The Calbuco volcano, one of the three most dangerous of the 90 in Chile, has erupted for the first time in 42 years.
Emergency services declared a red alert, evacuating a 20-kilometre radius around the mountain that is 1,000 kilometres south of Santiago, near the tourist towns of Puerto Varas and Puerto Montt.
Calbuco last erupted in 1972. Gabriel Orozco, a vulcanologist with Chile’s geological and mining service, explained the dangers.
“In this situation, with the eruption column so high, the main risk is that it collapses, falls due to gravity because of its own weight and causes a pyroclastic flow,” The Guardian reported him as saying.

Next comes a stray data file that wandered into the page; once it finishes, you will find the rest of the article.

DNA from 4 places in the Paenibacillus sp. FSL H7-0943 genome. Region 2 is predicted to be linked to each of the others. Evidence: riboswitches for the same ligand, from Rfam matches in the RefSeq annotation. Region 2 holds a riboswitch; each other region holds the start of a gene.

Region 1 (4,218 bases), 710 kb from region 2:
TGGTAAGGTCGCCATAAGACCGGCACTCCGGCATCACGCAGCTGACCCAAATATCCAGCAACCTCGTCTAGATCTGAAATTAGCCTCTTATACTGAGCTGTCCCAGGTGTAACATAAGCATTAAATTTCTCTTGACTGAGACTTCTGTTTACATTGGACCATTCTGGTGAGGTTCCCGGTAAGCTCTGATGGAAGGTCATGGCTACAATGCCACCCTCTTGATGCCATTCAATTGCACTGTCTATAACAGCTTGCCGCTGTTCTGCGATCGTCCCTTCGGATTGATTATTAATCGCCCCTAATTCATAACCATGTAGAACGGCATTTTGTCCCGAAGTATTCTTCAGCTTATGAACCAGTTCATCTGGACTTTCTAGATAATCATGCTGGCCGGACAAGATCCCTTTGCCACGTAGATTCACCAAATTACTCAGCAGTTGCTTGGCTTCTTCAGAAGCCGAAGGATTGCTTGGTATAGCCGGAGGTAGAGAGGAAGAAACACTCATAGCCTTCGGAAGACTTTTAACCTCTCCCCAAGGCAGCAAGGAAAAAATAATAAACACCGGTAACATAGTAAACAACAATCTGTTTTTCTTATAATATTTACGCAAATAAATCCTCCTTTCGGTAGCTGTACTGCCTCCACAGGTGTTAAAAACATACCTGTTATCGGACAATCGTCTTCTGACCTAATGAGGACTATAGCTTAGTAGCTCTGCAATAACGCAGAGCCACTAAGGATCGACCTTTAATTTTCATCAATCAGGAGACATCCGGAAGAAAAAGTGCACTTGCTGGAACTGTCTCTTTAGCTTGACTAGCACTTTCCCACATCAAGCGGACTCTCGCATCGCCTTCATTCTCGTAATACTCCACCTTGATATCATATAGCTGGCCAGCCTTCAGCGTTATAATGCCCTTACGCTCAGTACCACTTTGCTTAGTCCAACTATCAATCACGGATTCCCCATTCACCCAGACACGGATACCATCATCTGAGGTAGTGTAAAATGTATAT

A pyroclastic flow is a superheated current of gas and rock that can destroy nearly everything in its path and travel at speeds upwards of up to to 300 kph.
Originally published by Cosmos as Chile’s Calbuco volcano erupts
Bill Condie is a science journalist based in Adelaide, Australia.
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